X Conclusion


45 The Menace Of Witchcraft

I Introduction

Ii Initiation

Iii The Ritual Of Meetings

Iv ‘eating’ By Witches

V Action Through Bongas

Vi Diagnosis

Vii Confirmation Of The Diagnosis

Viii Remedial Action

Ix The Cure Of Witches

X Conclusion


46 The Regulation Of Sex

I The Santal Attitude To Sex

Ii Rules Of Language And Behaviour

Iii Conventions Of Meeting

Iv Bahonharea And Ajhnarea

V Landa Sagai

Vi The Act Of Sex

Vii Tribal Integrity And Kin Incest

Viii Class Incest

Ix Other Types Of Forbidden Relations

X The Consequences Of Incest


47 The Significance Of Food


48 The Punishment Of Crime

I Major And Minor Crime

Ii The Punishment Of Minor Offences

Iii Major Crime: The Summoning Of The Village

Iv Trial By A Village Council

V The Five Manjhis

Vi The Annual Hunt

Vii Fine And Outcasting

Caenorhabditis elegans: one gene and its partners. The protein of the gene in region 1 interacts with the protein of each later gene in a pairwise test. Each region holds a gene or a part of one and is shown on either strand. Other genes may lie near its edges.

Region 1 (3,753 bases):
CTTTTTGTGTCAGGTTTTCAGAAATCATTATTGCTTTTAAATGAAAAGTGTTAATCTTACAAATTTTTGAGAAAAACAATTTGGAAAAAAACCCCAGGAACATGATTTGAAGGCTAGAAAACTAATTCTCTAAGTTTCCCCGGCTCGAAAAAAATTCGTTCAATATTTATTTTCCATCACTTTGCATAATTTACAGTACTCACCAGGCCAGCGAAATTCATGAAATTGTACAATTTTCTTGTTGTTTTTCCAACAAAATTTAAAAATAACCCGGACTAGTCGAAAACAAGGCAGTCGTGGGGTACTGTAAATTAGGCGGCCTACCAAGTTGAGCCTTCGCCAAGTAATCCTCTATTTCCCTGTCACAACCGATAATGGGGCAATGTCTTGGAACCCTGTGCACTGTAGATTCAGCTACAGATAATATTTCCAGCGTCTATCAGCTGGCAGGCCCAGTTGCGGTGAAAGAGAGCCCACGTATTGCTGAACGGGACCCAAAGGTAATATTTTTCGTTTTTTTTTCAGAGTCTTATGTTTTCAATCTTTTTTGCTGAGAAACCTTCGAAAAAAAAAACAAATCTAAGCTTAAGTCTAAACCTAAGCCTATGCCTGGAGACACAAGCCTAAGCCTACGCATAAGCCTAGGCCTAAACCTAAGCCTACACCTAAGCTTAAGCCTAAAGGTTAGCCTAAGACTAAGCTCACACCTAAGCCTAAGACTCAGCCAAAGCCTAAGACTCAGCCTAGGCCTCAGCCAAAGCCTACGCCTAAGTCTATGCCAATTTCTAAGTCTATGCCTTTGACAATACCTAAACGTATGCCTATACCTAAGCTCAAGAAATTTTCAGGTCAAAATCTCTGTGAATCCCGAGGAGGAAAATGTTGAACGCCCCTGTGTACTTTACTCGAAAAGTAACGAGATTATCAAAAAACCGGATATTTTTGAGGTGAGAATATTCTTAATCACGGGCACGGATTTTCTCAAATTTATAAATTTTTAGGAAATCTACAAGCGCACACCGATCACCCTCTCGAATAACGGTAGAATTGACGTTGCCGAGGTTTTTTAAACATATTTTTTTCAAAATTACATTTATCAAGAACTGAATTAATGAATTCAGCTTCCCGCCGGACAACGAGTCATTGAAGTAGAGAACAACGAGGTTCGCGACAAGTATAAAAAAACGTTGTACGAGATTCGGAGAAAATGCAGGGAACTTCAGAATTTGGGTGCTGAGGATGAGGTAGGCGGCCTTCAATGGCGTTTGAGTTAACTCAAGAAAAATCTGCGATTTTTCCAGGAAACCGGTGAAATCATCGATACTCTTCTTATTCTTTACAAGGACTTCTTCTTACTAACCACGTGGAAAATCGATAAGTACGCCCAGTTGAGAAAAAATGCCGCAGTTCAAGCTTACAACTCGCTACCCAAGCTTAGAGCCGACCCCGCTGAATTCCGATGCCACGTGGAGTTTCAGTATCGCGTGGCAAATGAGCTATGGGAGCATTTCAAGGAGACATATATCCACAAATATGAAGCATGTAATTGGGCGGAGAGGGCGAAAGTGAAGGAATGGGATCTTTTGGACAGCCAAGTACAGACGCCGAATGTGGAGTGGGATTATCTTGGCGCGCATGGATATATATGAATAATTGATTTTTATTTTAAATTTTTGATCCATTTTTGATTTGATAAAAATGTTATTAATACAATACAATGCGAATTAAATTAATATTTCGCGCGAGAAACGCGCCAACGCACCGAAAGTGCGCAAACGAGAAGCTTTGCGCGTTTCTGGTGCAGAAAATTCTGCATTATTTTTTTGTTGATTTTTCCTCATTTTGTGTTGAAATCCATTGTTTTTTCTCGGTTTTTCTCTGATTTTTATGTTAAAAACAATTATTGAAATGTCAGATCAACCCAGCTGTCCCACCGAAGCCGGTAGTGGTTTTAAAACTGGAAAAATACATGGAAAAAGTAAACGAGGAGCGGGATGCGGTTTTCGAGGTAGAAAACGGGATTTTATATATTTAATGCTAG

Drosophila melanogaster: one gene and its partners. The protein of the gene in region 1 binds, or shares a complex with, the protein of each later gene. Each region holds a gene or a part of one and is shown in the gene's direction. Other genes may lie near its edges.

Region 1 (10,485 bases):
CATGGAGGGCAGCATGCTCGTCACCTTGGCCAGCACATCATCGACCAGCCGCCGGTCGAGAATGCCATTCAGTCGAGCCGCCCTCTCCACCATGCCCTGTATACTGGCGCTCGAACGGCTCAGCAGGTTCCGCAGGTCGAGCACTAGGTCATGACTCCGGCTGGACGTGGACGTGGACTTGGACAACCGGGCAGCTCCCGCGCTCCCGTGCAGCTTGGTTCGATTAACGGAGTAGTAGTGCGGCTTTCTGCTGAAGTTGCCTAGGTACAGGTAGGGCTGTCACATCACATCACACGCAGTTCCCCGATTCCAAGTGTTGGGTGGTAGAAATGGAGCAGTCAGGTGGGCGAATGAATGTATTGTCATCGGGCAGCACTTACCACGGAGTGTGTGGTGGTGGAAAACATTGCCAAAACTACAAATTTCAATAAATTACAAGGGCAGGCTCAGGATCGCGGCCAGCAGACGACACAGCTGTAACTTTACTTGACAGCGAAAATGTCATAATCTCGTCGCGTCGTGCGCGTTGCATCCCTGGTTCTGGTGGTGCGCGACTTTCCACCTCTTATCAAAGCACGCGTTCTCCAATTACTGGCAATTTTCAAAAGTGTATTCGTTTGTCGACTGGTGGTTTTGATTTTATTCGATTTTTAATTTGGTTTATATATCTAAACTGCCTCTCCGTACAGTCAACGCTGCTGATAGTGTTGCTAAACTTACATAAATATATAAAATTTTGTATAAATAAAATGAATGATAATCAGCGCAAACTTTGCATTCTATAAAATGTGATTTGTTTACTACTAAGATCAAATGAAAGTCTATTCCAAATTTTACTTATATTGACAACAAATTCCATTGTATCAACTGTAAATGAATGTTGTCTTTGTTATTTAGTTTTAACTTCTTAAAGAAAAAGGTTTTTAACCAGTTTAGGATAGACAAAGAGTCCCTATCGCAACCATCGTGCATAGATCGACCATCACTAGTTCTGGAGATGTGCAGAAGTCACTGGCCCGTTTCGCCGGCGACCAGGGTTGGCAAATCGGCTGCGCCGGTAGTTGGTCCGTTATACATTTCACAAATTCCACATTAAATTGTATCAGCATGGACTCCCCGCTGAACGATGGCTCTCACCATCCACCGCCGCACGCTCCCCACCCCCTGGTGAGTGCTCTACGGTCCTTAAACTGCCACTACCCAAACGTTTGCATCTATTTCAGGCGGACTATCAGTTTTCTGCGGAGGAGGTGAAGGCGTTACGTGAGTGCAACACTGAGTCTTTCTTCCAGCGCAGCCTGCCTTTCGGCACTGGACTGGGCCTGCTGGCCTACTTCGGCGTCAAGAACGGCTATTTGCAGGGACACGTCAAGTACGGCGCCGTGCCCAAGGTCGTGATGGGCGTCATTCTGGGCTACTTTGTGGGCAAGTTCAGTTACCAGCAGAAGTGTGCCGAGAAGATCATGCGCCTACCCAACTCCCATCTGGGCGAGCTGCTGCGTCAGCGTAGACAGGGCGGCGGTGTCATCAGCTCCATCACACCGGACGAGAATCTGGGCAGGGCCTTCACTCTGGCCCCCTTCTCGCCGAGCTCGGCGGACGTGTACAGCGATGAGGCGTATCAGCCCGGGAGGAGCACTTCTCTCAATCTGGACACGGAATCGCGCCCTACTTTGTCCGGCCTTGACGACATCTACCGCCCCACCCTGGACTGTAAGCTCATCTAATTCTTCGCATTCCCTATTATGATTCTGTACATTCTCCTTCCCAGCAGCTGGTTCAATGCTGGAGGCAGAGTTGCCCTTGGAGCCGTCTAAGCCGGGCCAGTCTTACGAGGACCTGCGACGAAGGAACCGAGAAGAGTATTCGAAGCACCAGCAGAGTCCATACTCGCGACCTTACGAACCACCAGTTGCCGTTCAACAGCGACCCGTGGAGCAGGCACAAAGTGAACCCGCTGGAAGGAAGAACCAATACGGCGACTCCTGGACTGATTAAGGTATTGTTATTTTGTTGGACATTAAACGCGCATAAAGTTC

Viii Flight

Ix Elight And The Culprit’s Family

X Bitlaha

Xi The Sending Of The Dharwak’

Xii The Recall Of The Dharwak’

Xiii The Reception Of The Disom Hor

Xiv Ratification

Xv The Bitlaha Ceremony

Xvi The Significance Of Bitlaha

Xvii The Consequence Of Bitlaha

Xviii The Return To Caste: Jom Jati

Xix The Santal Attitude To Bitlaha


49 The Bitlaha Of Dikus

I Preliminary

Ii The Santal Attitude To Dikus

Iii The Investigation Of Offences

Iv The Option Of Fine

V The Consequences Of Flight

Vi The Custom Of Diku Bitlaha

Vii Offences With Diku Girls

Viii The Attitude Of Dikus

Ix The Santal Attitude To Diku Bitlahas


Part Three The Future

50 The Administration Of Justice

I Santals And The Courts

Ii The Criteria For Santal Justice

Iii Santals And The Police

Iv The Treatment Of Major Crimes

V Minor And Other Crime

Vi Application For Maintenance

Vii The Treatment Of Witchcraft

Viii The Effects Of Imprisonment

Ix Bitlaha

Experiments In Suppression

X Prosecution

Xi Aspects Of Bitlaha

Xii The Control Of Bitlaha


Volume Three Civil Justice In Tribal India With Special Reference To The Santal Parganas

51 Systems Of Tribal Justice

I Introduction

Ii The Naga Hills

Iii The Chittagong Hill Tracts

Iv Bastar State

V The Kolhan

Vi The Madras Agency

Vii The Central Provinces

Viii Chota Nagpur

Notes And References

52 Tribal Law And The Courts